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Team Management Skills for Project and Program Managers [Book Review]

(This post contains affiliate hyperlinks. Please read my full disclosure.
Melanie Franklin asked me about my blog when I met her earlier this year. “At the moment it is mainly about holiday and handbags,” she replied. It was true.
Melanie didn’t look impressed. A colleague tried to rescue my life. She said, “I love that you are aware of what’s happening elsewhere.” It was too late to make an even better first impression, I believe.
I learned that it was always, always important to keep your elevator speech in your handbag. It can be pulled out at any moment and used immediately. Self-deprecating humor can work in certain situations, but it doesn’t work when the person isn’t actually your friend.
I also learned that I worry too much about what other people think. I may have misread the situation entirely – I didn’t even know her.
Although you won’t learn much about Melanie and her co-author Susan Tuttle, their book Team Management Skills For Project and Programme Managers has a few extra pages.
Both have impressive CVs which make them well-qualified to write about project management. To cap off their own expertise they have interviewed an unspecified-but-significant amount of people to add some ‘real life’ experience to the book.
The acknowledgments section is the only place where you will find out that this is a book. It is referred to as “this publication” the rest of the time.
The text’s main bulk is approximately 70 pages. It is printed in columns with lots of white space and figures to illustrate key points.
I had to switch to a square handbag (sadly, my Radley bag can’t hold more than a paperback novel) in order to take it on the tube. But that was okay: it’s quick and easy to read, and it didn’t take me many journeys to get to the end.
Structured around a case study
The introduction is the first section. The second section explains team management in context of programme and project teams. The third section focuses on effective team management during the project’s lifecycle.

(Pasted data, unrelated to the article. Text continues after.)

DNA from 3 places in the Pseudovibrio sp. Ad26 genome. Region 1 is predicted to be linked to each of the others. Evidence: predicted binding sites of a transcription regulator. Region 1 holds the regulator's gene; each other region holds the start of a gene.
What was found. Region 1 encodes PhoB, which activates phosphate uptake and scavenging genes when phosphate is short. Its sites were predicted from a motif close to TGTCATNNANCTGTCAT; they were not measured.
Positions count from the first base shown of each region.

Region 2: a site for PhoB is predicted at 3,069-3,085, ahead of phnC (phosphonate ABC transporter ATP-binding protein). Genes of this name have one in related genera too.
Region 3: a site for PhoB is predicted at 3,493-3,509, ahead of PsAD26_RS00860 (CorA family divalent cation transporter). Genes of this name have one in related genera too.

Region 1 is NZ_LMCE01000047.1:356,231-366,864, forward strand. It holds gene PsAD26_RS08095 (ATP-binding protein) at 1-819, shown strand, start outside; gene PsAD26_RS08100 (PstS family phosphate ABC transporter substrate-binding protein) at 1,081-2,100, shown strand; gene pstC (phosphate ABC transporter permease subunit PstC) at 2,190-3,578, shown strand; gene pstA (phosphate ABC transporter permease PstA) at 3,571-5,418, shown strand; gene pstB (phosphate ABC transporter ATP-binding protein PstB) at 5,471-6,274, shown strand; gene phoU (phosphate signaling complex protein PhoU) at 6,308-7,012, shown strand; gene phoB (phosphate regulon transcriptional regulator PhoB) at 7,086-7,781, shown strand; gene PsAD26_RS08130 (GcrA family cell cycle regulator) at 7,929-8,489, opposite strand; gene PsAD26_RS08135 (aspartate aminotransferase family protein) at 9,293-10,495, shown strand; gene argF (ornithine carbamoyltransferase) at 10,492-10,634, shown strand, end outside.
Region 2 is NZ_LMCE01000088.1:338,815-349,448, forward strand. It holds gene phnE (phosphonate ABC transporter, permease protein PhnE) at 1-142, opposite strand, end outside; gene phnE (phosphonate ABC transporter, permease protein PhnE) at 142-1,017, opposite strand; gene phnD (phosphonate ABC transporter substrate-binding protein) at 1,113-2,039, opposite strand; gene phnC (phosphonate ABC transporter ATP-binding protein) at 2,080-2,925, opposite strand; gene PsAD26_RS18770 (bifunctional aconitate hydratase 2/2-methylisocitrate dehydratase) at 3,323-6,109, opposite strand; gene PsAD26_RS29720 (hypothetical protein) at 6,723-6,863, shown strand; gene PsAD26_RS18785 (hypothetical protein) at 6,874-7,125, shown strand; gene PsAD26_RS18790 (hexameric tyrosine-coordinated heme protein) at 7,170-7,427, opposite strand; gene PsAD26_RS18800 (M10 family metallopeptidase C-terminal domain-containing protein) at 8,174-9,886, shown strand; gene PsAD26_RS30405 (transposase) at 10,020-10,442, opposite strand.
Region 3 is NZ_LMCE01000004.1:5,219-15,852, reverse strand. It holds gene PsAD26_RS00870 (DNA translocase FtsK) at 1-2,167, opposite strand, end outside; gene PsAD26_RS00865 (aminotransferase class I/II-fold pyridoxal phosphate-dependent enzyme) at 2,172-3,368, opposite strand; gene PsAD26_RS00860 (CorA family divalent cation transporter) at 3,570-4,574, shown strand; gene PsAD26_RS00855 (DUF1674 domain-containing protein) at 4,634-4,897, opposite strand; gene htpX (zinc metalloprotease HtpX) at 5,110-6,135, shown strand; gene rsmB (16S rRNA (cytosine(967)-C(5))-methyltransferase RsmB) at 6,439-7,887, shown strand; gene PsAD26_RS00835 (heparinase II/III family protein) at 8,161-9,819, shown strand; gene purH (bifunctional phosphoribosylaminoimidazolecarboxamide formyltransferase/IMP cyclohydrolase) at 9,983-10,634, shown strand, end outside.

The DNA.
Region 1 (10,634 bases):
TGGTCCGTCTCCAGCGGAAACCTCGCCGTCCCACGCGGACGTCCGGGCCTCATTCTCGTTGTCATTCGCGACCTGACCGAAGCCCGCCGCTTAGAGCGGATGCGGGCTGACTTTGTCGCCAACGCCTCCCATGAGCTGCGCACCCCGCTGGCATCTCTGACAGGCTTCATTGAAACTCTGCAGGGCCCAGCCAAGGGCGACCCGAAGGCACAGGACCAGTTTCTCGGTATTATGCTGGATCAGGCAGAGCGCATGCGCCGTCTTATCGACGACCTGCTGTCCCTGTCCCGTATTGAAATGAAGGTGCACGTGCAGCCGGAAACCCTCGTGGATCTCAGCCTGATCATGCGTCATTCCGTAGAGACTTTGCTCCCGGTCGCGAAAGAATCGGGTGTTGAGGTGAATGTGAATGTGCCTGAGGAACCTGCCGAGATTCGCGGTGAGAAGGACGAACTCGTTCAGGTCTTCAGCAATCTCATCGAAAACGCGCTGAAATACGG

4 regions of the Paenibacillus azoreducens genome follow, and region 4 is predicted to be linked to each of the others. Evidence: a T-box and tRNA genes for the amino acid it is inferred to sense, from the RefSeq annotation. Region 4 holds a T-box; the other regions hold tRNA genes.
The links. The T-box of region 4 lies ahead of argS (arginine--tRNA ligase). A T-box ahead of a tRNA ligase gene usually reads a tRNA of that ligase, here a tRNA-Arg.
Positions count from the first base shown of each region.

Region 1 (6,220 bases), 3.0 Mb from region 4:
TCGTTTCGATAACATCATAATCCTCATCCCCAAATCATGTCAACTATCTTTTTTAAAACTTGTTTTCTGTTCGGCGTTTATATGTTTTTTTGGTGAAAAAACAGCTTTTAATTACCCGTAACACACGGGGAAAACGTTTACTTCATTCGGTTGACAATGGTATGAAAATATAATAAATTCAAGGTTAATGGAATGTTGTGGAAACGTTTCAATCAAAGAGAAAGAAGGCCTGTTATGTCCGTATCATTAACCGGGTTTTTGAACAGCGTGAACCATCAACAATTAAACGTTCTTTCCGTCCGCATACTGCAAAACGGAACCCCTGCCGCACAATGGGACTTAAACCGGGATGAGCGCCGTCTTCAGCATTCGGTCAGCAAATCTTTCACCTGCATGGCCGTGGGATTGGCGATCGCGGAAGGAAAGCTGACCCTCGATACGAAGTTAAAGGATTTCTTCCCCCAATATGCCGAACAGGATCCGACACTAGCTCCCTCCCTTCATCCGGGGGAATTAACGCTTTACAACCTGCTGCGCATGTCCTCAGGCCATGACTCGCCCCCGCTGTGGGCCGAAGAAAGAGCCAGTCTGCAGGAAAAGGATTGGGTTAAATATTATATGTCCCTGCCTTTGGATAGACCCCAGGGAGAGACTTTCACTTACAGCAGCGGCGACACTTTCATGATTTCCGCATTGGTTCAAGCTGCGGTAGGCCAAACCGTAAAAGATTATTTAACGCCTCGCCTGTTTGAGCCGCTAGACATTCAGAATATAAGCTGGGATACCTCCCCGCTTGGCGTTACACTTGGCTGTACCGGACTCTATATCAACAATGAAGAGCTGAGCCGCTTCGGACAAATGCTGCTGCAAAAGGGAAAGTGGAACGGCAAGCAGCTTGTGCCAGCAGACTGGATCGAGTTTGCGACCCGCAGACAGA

As you would expect from TSO, the book draws its terminology from PRINCE2(r), and MSP(r). This means that you will find signs throughout section 3 indicating that this particular team management skill applies at this point.
The third section is based on a fictional case study. This section also contains little boxes with quotes from program and project managers. It helps to make the content more real.
Although team management is a common concept, the material is written in a practical manner. This makes it easy to remember some things you might not be aware of, or overlook, especially if you’re busy. One example is the importance of building relationships with your team. Franklin and Tuttle agree:
Sharing confidences is a key ingredient in building relationships. It doesn’t have to be work-related. Even getting to know the way someone drinks their coffee is a step towards building relationships. The team leader must be willing to spend the time with these activities. This includes one-on-one time with each member of the team. All those interviewed for this publication noted how time was needed for this ‘getting-to-know you’ step. They also need to allow meetings to have plenty of’socializing’ time so that people can exchange information and have time for conversations, which they don’t have as often at their desks.
The book covers all aspects of the team lifecycle, from project initiation (when you will need to focus on team building and managing expectations if your project bid is unsuccessful) to project closure and decommissioning.
The appendices provide a basic overview of meeting facilitation, delegation, time management, as well as the stages involved in managing them.